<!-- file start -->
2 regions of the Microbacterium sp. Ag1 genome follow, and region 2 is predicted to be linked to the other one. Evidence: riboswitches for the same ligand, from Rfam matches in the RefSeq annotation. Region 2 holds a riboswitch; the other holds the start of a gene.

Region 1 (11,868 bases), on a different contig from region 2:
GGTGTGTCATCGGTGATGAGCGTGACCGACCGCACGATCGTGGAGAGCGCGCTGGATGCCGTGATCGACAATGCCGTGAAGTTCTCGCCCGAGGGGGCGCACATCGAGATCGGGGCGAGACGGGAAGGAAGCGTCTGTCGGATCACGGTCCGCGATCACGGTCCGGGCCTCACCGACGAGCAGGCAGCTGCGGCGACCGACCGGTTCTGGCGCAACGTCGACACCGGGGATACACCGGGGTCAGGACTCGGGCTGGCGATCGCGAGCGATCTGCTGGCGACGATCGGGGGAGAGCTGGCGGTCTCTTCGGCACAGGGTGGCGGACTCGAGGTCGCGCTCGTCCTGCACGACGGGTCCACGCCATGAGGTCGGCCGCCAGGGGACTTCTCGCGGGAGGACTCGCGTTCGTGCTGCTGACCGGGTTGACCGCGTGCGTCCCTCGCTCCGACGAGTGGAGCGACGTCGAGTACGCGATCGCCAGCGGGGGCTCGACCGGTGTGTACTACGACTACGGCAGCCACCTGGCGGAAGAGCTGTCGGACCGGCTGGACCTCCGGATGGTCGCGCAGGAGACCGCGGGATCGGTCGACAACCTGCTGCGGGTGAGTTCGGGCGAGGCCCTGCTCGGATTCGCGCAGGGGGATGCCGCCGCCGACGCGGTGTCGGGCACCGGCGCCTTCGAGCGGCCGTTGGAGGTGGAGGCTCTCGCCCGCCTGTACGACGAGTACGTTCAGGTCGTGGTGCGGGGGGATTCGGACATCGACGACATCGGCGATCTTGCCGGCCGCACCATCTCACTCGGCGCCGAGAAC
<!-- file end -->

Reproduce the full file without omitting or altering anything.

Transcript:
2 regions of the Microbacterium sp. Ag1 genome follow, and region 2 is predicted to be linked to the other one. Evidence: riboswitches for the same ligand, from Rfam matches in the RefSeq annotation. Region 2 holds a riboswitch; the other holds the start of a gene.

Region 1 (11,868 bases), on a different contig from region 2:
GGTGTGTCATCGGTGATGAGCGTGACCGACCGCACGATCGTGGAGAGCGCGCTGGATGCCGTGATCGACAATGCCGTGAAGTTCTCGCCCGAGGGGGCGCACATCGAGATCGGGGCGAGACGGGAAGGAAGCGTCTGTCGGATCACGGTCCGCGATCACGGTCCGGGCCTCACCGACGAGCAGGCAGCTGCGGCGACCGACCGGTTCTGGCGCAACGTCGACACCGGGGATACACCGGGGTCAGGACTCGGGCTGGCGATCGCGAGCGATCTGCTGGCGACGATCGGGGGAGAGCTGGCGGTCTCTTCGGCACAGGGTGGCGGACTCGAGGTCGCGCTCGTCCTGCACGACGGGTCCACGCCATGAGGTCGGCCGCCAGGGGACTTCTCGCGGGAGGACTCGCGTTCGTGCTGCTGACCGGGTTGACCGCGTGCGTCCCTCGCTCCGACGAGTGGAGCGACGTCGAGTACGCGATCGCCAGCGGGGGCTCGACCGGTGTGTACTACGACTACGGCAGCCACCTGGCGGAAGAGCTGTCGGACCGGCTGGACCTCCGGATGGTCGCGCAGGAGACCGCGGGATCGGTCGACAACCTGCTGCGGGTGAGTTCGGGCGAGGCCCTGCTCGGATTCGCGCAGGGGGATGCCGCCGCCGACGCGGTGTCGGGCACCGGCGCCTTCGAGCGGCCGTTGGAGGTGGAGGCTCTCGCCCGCCTGTACGACGAGTACGTTCAGGTCGTGGTGCGGGGGGATTCGGACATCGACGACATCGGCGATCTTGCCGGCCGCACCATCTCACTCGGCGCCGAGAAC